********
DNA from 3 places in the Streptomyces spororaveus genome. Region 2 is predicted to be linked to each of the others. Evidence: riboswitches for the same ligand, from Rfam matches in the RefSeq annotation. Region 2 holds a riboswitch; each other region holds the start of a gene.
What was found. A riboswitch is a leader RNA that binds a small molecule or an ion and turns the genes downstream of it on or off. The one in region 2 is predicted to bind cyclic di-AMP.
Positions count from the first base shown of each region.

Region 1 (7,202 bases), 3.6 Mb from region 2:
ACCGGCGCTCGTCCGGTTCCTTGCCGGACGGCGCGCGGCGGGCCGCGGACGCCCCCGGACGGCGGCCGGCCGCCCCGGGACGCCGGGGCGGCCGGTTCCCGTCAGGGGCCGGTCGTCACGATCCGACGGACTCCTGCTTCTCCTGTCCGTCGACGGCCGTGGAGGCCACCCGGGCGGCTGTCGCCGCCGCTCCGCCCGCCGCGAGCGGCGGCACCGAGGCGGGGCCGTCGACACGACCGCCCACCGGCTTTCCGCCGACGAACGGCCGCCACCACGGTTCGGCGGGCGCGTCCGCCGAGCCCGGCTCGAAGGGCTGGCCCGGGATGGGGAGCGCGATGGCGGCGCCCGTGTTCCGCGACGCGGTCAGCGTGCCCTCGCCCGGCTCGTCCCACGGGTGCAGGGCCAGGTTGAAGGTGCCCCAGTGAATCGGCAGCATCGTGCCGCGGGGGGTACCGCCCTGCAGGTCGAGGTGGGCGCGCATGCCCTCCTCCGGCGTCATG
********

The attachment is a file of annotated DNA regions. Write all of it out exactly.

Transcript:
DNA from 3 places in the Streptomyces spororaveus genome. Region 2 is predicted to be linked to each of the others. Evidence: riboswitches for the same ligand, from Rfam matches in the RefSeq annotation. Region 2 holds a riboswitch; each other region holds the start of a gene.
What was found. A riboswitch is a leader RNA that binds a small molecule or an ion and turns the genes downstream of it on or off. The one in region 2 is predicted to bind cyclic di-AMP.
Positions count from the first base shown of each region.

Region 1 (7,202 bases), 3.6 Mb from region 2:
ACCGGCGCTCGTCCGGTTCCTTGCCGGACGGCGCGCGGCGGGCCGCGGACGCCCCCGGACGGCGGCCGGCCGCCCCGGGACGCCGGGGCGGCCGGTTCCCGTCAGGGGCCGGTCGTCACGATCCGACGGACTCCTGCTTCTCCTGTCCGTCGACGGCCGTGGAGGCCACCCGGGCGGCTGTCGCCGCCGCTCCGCCCGCCGCGAGCGGCGGCACCGAGGCGGGGCCGTCGACACGACCGCCCACCGGCTTTCCGCCGACGAACGGCCGCCACCACGGTTCGGCGGGCGCGTCCGCCGAGCCCGGCTCGAAGGGCTGGCCCGGGATGGGGAGCGCGATGGCGGCGCCCGTGTTCCGCGACGCGGTCAGCGTGCCCTCGCCCGGCTCGTCCCACGGGTGCAGGGCCAGGTTGAAGGTGCCCCAGTGAATCGGCAGCATCGTGCCGCGGGGGGTACCGCCCTGCAGGTCGAGGTGGGCGCGCATGCCCTCCTCCGGCGTCATG